For U.S. e-commerce companies, some of the most tantalizing expansion opportunities lie in India. Hong Kong-based investment bank CLSA forecasts that the country’s e-commerce market, now at $3.1 billion, will grow to $22 billion in the next five years. The problem for the likes of Amazon.com (AMZN) and EBay (EBAY)has been the Indian government’s strict rules barring companies backed by foreign money from warehousing their inventory on Indian soil—or selling it directly to the nation’s billion-plus consumers.
After several years of disappointing economic growth, the government is looking for ways to boost foreign investment. India’s Department of Industrial Policy and Promotion published a report earlier in January weighing whether it should relax regulations for online retailing and has asked e-commerce companies to register their opinions by Jan. 30. U.S.-owned companies are pushing hard to change the rules, says Amit Agarwal, Amazon India’s vice president and country manager.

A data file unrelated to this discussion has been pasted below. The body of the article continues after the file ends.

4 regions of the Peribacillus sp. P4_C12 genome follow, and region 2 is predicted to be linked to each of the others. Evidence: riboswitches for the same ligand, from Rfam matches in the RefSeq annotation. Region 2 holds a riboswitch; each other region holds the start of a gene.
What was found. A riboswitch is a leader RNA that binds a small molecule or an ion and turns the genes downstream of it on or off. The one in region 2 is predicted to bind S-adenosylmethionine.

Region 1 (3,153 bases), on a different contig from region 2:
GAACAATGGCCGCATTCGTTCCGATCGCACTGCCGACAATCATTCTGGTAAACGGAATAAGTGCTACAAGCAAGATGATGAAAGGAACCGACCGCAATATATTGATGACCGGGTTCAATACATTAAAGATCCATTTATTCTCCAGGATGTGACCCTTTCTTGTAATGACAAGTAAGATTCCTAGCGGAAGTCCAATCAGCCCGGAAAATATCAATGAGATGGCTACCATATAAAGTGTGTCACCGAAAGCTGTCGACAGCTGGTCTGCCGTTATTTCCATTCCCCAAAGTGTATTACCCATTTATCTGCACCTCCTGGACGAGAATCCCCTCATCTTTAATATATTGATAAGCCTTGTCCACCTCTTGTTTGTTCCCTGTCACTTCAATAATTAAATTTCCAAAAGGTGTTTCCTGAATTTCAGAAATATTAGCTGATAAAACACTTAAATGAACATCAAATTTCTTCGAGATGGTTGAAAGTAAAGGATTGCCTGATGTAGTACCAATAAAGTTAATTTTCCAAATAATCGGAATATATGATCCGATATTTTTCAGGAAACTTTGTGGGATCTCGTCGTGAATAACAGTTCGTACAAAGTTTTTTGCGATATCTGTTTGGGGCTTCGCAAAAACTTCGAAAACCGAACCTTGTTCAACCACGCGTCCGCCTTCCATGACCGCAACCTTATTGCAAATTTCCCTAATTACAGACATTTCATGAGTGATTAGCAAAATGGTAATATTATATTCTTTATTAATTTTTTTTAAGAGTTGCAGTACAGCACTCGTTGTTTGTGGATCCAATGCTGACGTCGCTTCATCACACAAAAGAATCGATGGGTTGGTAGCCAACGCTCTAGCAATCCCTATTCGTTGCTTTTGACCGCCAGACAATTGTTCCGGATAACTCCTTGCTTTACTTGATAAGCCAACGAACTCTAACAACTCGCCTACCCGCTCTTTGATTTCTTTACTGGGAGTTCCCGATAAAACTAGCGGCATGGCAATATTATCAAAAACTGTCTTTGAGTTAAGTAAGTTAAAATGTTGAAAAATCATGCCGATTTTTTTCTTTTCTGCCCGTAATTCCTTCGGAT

U.S. companies have found a way to do business while they await the Indian government’s decision. They’re allowed to deliver and store goods on behalf of Indian merchants and are building local delivery and storage businesses and investing in e-commerce startups.
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Amazon established an Indian online marketplace in June where merchants can hawk their wares and pay the company fees to store and deliver their goods. More than 2,300 sellers have signed up, listing 440,000 products including books, electronics, diapers, and jewelry, says Agarwal. That’s more than Indian e-commerce pioneer Flipkart but far shy of market leader Snapdeal.com, which lists some 20,000 sellers and 4 million products. EBay led a $50 million round of funding for Snapdeal last year. “Ninety percent of the assortment we have is not comparable to any other e-commerce company in India,” says Snapdeal Chief Executive Officer Kunal Bahl. “That’s where we’ve driven growth.” Snapdeal says it expects to hit $1 billion in sales conducted on its website this year; Flipkart says it will do the same in 2015.
Amazon said on Jan. 20 that it plans to open a 150,000-square-foot warehouse in Bangalore, matching a facility it maintains in Mumbai, to speed deliveries. On Jan. 15, EBay India announced a nine-hour delivery guarantee for customers in Mumbai. EBay India